After experiencing days of fevers and chills, a 41-year-old man was admitted to the hospital with plummeting platelet counts, Lisa Sanders writes for New York Time Magazine—and the cause ended up being an unlikely infection not commonly seen in the United States.
The patient had been feeling sick for days, Sanders writes, to the point where a routine walk with his wife was difficult. Before he left for a golf tournament in Albuquerque, N.M., the patient took a Covid-19 rapid test, but it came back negative.
At the tournament, the patient's body ached all day, and by the end of the day, he felt too sick and tired to attempt his four-hour drive home to Colorado. He took another Covid-19 rapid test, which came back negative, checked himself into a hotel for the night, and went to the nearest urgent care center in the morning. There, staff confirmed he had a fever, but they could not tell him anything else because they did not have a lab on-site.
The next morning, still feeling unwell, the patient drove to the ED at the University of New Mexico Hospital. There, the patient's blood work showed his platelet count, which should have been between 150,000 and 400,000, was dangerously low at 41,000. In addition, he had a high level of bilirubin, a breakdown product of red blood cells—indicating that something was destroying his blood, Sanders writes. He was admitted to the hospital.
The next morning, the patient's platelet count had dropped to 20,000, a level that could put him at risk of spontaneous bleeding, and his bilirubin level had almost doubled. Although he had initially told his wife that it was "just a virus," he now worried about his risk of bleeding and asked his wife to come to the hospital in Albuquerque.
In the afternoon, Suman Pal, the hospitalist assigned to the patient's care, relayed the results of a blood smear that had been ordered to find out what was destroying the patient's red blood cells, Sanders writes.
The blood smear showed many tiny ring-shaped organisms inside of the patient's red blood cells, which Pal said could be one of two things: babesia microti, a tick-borne parasite mainly found in the Northeastern and upper Midwestern United States, or malaria, a mosquito-borne infection largely found outside of the United States. According to Sanders, both babesia and malaria invade and destroy red blood cells to reproduce, and infections often cause high fevers, low platelet counts, and high bilirubin levels.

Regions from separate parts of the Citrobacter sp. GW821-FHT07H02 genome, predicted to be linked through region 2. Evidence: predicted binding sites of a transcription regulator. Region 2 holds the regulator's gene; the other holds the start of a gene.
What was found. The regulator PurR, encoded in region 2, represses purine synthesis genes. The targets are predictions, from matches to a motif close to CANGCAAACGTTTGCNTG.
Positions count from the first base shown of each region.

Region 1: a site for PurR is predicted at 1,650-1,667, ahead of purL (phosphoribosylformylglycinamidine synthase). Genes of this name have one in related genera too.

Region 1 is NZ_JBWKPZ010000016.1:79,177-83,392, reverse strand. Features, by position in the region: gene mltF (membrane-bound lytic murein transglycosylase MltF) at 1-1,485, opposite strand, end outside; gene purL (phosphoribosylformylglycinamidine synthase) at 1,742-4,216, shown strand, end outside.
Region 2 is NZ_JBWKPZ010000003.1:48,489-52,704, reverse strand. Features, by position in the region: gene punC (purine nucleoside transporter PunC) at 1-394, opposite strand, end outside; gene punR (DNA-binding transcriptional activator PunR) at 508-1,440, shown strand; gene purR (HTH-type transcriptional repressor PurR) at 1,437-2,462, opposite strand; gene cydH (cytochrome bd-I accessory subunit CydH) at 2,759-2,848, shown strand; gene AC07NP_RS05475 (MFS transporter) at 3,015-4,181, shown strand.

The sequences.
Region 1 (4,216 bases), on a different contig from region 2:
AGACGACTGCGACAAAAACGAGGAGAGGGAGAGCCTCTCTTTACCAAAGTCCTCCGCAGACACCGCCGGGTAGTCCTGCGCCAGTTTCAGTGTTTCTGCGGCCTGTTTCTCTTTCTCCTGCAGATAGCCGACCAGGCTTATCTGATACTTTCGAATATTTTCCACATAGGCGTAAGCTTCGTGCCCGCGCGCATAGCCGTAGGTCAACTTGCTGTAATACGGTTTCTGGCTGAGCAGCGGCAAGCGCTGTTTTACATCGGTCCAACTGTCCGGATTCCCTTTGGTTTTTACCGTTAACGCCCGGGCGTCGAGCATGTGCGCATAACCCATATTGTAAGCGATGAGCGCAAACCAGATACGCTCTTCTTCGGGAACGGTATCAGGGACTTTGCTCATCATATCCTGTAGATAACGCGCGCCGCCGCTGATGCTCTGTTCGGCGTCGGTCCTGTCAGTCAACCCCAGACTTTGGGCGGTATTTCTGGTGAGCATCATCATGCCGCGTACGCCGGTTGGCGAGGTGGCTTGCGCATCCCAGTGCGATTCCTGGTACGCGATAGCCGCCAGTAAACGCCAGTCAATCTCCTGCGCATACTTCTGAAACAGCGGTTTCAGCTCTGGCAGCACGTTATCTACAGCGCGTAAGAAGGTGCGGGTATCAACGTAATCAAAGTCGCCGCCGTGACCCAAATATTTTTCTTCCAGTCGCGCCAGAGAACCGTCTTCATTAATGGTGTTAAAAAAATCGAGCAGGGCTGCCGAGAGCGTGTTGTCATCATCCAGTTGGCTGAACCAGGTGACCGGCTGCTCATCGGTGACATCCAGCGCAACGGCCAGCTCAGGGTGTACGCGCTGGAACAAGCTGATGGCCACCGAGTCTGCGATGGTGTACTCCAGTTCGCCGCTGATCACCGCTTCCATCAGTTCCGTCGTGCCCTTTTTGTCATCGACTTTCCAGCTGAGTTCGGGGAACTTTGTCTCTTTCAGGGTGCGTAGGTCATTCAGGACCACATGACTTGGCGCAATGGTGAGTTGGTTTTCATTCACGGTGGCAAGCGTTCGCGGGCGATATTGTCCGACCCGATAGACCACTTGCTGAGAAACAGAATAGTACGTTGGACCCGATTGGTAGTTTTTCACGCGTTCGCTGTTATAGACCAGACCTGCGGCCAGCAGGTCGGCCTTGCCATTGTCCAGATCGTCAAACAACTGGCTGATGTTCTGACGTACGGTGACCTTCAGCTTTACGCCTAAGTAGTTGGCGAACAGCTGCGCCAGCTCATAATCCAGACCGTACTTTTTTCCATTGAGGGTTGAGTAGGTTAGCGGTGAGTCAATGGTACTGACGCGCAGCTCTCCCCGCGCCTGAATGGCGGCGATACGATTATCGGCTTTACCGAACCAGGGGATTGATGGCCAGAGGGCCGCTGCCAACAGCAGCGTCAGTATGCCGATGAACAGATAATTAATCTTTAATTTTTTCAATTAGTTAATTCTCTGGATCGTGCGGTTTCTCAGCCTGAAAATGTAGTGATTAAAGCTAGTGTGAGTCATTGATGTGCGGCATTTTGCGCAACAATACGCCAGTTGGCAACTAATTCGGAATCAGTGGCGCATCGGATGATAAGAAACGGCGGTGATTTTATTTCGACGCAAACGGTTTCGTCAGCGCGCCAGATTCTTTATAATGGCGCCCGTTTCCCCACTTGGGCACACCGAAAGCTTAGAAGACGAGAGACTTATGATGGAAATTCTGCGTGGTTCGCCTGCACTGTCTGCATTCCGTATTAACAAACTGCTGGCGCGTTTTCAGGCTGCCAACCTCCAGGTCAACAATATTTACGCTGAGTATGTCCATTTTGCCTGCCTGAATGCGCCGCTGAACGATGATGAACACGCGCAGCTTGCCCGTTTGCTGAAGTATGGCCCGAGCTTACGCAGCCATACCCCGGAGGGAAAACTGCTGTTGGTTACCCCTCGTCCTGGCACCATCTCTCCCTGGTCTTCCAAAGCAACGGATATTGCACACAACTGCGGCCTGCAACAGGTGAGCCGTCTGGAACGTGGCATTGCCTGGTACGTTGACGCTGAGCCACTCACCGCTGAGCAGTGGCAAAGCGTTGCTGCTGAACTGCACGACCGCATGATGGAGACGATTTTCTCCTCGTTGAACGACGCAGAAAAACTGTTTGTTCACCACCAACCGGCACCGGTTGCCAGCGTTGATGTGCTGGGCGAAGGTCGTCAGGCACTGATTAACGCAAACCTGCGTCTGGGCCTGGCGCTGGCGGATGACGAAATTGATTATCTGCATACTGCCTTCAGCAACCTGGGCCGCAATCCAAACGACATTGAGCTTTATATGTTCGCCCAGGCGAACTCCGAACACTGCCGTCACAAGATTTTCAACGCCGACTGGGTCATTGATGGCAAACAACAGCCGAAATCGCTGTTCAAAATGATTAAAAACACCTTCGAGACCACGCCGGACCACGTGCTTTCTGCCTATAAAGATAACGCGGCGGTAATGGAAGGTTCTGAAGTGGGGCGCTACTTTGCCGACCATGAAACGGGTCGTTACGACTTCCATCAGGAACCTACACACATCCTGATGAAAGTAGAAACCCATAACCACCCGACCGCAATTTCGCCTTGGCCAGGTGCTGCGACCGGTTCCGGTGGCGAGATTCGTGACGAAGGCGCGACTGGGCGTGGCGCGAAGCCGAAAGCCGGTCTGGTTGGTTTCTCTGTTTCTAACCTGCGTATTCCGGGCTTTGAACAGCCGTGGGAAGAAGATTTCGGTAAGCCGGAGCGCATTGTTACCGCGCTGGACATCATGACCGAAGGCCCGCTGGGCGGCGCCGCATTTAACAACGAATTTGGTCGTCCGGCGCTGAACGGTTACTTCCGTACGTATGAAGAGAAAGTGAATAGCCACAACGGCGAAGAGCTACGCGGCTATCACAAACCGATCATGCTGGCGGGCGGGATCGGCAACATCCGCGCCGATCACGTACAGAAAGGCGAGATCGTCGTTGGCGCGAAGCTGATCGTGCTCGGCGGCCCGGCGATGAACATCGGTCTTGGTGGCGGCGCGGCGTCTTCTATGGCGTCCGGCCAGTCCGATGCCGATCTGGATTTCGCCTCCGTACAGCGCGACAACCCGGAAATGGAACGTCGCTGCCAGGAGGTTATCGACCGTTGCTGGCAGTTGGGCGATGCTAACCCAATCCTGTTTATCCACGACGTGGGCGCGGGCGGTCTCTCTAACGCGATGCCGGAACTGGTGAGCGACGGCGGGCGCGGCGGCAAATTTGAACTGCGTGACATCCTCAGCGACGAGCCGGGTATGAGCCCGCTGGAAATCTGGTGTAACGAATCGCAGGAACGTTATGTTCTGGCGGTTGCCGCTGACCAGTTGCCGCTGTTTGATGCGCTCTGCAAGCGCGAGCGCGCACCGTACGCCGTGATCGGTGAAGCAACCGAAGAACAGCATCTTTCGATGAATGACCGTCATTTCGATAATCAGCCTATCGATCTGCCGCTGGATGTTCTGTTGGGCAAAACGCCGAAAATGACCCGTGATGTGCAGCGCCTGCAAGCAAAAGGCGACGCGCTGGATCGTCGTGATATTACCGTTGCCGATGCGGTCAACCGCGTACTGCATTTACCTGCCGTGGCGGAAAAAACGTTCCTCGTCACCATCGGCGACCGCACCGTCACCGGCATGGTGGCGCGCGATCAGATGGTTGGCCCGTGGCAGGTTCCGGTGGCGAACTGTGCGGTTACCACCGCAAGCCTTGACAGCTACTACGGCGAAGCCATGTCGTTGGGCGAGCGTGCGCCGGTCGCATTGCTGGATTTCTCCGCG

Although the patient had not traveled to places where either babesia or malaria were common, Pal said babesia was the most likely cause since it was still known to appear in other states across the United States. With that diagnosis, the patient was given two antibiotics recommended by CDC to treat the infection, Sanders writes.
However, the next morning, the patient seemed even sicker, Sanders writes, experiencing a more pronounced jaundice and cognitive decline. Seeing the patient struggle, Getachew Gobena, the patient's nurse, was concerned he had malaria instead of babesiosis as initially diagnosed.
According to Sanders, Gobena had spent 15 years caring for malaria patients in his native Ethiopia as well as other parts of Africa. The patient's symptoms, along with the ring forms in his blood work, were both similar to those of malaria patients Gobena had worked with.
Gobena shared his concerns with Mark Lacy, an infectious disease specialist at the hospital. Lacy had spent several years working in Indonesia where he saw a lot of malaria, Sanders writes, and after reviewing the patient's information, as well as the original slides, he felt certain the patient had malaria, as unlikely as it was.
Based on Lacy's assessment, Gobena administered the first dose of an antimalarial drug. The next day, the patient's wife was "amazed to see how much better he looked," Sanders writes, and his cognitive abilities had improved.
A few days later, a genetic test of the infection came back, confirming it was malaria—and the deadliest form of the disease, Sanders writes. By the end of the week, the patient had improved enough to go home, although it took him several more weeks to fully recover.
According to Sanders, there are 2,000 cases of malaria in the United States every year, and almost all of them occur in people returning from areas where the disease is common. However, there are still cases, much like the patient's, where the source of transmission is unknown. These cases are known as "airport malaria," since they were first linked to airports with regular flights to regions where the disease is endemic.
While the source of the patient's malaria may never be known, Sanders writes that "[t]he only thing we can say for certain is that unlikely is not the same as impossible." (Sanders, New York Times Magazine, 10/14)
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